25 Different Types Of Drills
1. Eggbeater Hand Drill
This is a gear-driven drill with a rotating driving wheel that spins when the handle is rotated. Once the wheel begins to spin, the drill travels in lockstep with the chuck, which causes the bit to rotate. This manual tool excels in drilling small holes in wood and metal.
2. Breast Drills
These tools operate in a manner similar to eggbeater hand drills, with the exception that they come equipped with a plate affixed to their back. This plate enables you to provide greater drilling pressure during operation by pressing against the drill with your chest. As a result, breast drills are more effective than eggbeater hand drills.
3. Brace Drill
The brace drill features a U-shaped spindle that provides for increased torque generation when cranking. Additionally, it has another spindle at the top that allows you to hold and align the tool. When working with wood, the brace drill is used to countersink.
4. Bow Drill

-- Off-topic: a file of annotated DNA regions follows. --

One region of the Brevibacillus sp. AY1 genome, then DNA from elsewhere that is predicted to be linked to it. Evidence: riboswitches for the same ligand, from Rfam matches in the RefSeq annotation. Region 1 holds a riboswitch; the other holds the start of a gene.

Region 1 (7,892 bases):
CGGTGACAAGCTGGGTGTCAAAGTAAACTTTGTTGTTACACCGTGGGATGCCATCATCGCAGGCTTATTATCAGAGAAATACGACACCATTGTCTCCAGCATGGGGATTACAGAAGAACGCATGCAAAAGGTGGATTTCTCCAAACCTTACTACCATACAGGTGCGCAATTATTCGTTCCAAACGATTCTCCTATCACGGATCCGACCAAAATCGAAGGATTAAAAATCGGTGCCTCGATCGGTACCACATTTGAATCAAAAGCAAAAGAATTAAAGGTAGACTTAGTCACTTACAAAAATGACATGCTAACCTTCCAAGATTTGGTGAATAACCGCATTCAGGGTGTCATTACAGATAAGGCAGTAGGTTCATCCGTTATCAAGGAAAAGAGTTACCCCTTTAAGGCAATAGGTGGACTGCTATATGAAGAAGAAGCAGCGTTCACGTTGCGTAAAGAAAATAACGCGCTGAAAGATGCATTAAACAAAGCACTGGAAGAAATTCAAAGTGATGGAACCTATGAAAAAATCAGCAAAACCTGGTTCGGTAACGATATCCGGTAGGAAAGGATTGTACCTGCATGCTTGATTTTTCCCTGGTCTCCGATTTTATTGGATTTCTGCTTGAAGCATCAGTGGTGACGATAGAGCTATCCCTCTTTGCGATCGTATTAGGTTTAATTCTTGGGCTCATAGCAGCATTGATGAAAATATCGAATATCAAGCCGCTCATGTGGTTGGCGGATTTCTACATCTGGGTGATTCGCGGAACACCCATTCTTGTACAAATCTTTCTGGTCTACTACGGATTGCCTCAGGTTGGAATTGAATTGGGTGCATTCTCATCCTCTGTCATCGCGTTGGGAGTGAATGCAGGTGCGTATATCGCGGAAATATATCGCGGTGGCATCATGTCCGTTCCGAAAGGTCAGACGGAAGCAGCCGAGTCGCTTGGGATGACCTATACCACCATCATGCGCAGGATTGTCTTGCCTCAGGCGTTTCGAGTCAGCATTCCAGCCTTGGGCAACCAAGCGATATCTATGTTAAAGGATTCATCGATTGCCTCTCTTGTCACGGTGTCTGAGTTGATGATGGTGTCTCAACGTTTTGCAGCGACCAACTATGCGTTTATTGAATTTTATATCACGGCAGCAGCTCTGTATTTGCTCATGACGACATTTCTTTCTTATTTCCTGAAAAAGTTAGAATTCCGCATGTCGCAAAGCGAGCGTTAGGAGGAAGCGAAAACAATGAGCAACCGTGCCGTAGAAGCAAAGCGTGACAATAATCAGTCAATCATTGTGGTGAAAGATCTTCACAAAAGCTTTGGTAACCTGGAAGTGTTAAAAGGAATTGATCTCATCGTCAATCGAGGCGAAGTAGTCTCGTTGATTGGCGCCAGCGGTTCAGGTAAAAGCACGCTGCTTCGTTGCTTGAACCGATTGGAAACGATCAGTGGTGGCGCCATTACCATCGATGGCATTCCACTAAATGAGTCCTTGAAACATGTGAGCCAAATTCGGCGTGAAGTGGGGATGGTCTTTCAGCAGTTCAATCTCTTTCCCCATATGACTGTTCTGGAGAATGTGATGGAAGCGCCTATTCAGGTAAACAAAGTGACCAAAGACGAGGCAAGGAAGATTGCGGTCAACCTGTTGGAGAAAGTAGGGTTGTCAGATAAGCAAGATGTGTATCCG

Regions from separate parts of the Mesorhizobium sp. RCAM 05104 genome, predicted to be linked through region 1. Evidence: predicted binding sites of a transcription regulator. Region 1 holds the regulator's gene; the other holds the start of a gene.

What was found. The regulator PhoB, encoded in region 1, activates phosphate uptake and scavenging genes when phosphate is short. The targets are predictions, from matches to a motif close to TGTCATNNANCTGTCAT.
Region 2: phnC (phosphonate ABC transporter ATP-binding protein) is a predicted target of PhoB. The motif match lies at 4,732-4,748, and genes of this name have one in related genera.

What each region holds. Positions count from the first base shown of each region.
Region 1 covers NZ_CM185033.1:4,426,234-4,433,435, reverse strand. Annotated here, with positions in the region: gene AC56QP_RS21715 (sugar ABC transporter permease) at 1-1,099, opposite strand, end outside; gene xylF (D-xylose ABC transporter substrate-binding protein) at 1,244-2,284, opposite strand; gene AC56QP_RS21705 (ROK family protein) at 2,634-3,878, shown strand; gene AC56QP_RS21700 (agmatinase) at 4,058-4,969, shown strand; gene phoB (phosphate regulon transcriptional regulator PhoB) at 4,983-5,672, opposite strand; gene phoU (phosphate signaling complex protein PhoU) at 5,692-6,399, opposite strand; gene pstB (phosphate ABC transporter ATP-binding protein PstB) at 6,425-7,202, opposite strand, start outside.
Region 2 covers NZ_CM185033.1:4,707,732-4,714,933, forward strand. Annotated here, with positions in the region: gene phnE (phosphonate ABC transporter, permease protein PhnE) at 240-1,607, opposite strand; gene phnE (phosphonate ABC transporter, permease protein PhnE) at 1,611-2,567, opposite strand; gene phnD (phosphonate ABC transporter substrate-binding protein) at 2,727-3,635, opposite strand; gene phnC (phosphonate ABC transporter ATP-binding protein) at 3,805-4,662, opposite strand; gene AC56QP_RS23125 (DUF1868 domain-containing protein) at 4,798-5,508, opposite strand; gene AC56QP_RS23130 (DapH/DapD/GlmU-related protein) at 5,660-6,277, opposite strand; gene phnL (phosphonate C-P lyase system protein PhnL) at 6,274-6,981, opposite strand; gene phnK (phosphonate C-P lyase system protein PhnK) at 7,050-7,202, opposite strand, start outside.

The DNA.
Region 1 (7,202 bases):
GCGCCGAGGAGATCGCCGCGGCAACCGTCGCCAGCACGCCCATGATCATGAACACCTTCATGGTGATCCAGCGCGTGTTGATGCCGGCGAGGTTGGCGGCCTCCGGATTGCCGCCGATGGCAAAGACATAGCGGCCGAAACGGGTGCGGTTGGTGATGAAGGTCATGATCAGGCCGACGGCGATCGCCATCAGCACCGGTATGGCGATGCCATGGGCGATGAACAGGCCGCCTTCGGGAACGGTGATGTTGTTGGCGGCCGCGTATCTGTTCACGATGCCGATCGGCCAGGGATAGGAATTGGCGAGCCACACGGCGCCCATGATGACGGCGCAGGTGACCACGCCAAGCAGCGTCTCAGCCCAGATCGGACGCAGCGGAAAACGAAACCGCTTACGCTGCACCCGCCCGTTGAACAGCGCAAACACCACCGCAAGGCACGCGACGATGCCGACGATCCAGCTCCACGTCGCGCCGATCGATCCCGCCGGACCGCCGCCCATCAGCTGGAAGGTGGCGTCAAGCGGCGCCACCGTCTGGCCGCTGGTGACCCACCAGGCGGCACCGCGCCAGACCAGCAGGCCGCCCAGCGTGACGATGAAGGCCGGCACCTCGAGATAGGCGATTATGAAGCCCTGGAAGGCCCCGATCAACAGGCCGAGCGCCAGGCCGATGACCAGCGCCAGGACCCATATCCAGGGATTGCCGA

This item is also referred to as a fire drill, as it is capable of starting fires without the need of matches. The bow, hearth, spindle, and bearing block are all included. It generates heat through friction, which results in the formation of an ember in sawdust.
5. Crank Drill
The crank drill’s high helix angle increases its penetration efficiency, allowing it to cut deep holes in difficult materials. Additionally, it features a sharp tip that enhances its cutting capabilities. Crank drills are one of the few manual drills that are suitable for drilling into hard metals such as steel.
A gimlet is an extended drill bit equipped with rotation handles. This tool makes use of leverage to drill deep and wide holes. By extending its handles, you can generate additional force.
7. Push Drill
The push drill is a more powerful but smaller counterpart of the hand drill. It is equipped with a spiral ratchet that is used to rotate the bit. This drill is utilized in tasks requiring a high degree of accuracy or precision in woodworking.
8. Post Drill